by Kathryn Graham
LB’S NOTE: More about how Bridget McManus got into the entertainment game and how you can too! Part 1 is HERE
(Yes, this has been a long article, but the time it takes you to read it is a very worthwhile investment in your future.)
“Don’t worry about making it perfect. Just make your art. After that make better art. And after that make even better art.” — Bridget McManus
Happy Wife, Happy Life: You can tell it’s shot with three cameras. It’s edited by me. You can tell the graphics are not broadcast television. It’s not a television show. It’s shot in one location. It’s elementary, but it’s doing its job. Of course we could use a big budget and a beautiful set, so how are we doing it? We just make the content good.
Everybody wants to be critical. “This isn’t good. That isn’t good.” Who cares? Anybody who criticizes you isn’t doing their own art. Just do what you want, and the next project will always be better.
How do you monetize your work? It seems like you have the second season on YouTube and that hopefully interests people enough to go to Tello.
Bridget: Tello is like the lesbian Netflix. It’s subscription based. It’s 4.99 a month, and you get access to all the lesbian shows that you want.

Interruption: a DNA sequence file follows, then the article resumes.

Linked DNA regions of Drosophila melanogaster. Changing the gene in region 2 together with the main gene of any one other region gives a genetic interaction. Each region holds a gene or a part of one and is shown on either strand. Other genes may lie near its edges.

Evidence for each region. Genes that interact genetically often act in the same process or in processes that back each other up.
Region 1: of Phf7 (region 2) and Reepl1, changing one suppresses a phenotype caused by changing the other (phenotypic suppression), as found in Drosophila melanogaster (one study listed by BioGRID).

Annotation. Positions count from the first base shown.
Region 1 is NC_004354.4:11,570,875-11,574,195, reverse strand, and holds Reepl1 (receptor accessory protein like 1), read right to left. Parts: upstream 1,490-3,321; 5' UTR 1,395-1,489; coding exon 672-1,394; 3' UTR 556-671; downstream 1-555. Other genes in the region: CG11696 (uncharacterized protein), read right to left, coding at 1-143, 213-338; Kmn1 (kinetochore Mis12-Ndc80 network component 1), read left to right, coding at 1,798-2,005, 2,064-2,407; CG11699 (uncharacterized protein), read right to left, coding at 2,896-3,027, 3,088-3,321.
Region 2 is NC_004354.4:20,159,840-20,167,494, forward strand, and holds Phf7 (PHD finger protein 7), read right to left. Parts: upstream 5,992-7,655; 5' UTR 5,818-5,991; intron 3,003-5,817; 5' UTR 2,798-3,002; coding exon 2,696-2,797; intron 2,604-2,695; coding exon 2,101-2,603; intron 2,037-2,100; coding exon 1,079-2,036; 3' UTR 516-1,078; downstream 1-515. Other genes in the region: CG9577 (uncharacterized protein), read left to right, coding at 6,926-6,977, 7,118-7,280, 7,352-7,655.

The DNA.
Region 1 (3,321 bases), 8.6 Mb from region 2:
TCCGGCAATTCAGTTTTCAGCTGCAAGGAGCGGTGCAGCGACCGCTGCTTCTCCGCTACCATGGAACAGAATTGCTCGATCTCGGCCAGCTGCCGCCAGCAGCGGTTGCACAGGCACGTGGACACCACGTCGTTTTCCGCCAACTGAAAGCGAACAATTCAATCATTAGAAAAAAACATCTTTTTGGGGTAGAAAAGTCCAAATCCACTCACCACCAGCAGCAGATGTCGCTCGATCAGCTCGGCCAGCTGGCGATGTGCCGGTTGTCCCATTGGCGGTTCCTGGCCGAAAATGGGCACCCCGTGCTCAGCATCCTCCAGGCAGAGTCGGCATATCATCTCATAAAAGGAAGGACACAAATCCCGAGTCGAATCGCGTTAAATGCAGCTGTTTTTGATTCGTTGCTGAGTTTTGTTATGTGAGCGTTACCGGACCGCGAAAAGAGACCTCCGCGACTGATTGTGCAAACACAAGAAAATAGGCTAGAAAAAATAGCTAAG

I’ve worked at Tello Films since 2009 off and on. I joined them officially as their VP of Development a couple years ago. That’s not a paid role, I don’t get paid. I just care about projects, and I work with other artists to create things.
The great thing that Christin Baker, the president, has put into place is: all lesbians series cannot kill the lesbian main character. And if a woman identifies as a lesbian at the beginning of the series, she cannot end up with a man at the end of the series. If she’s bisexual, she can end up with a man. But if she’s lesbian, she can’t. Those are the rules of Tello.
So anybody who wants to be a distributor on Tello, if you have shot your own project, you can distribute it through them. They work out a deal with you where they give you a back-end. They give you a certain amount of money for whoever’s clicked on the stream.
I don’t get paid. I’m not a staff member. The only person who works at the company is Christin. I have my own subscription. I pay 54 dollars a year because I believe in it, I love that it’s all for lesbians. We’re a team and we have individual collaborators, and I’m always a staple there. Anybody who wants to work on projects can come to us. We do staged readings too.
For myself, I co-produce with Christin, so our deal is different because we split profits. Right now we’re not making an enormous amount of money. We make a little money, but we feed it back into other projects.
There’s a romantic comedy series that I wrote called Alice & Iza. We’re shooting it in July. The little bit of money we’ve made from Tello, I’m putting into that production. It’s going to star Guinevere Turner. I’m very excited about it.
It’s about a one night stand. Because sometimes people can be really open and intimate when they don’t know somebody, but when they get into a relationship, they get closed off.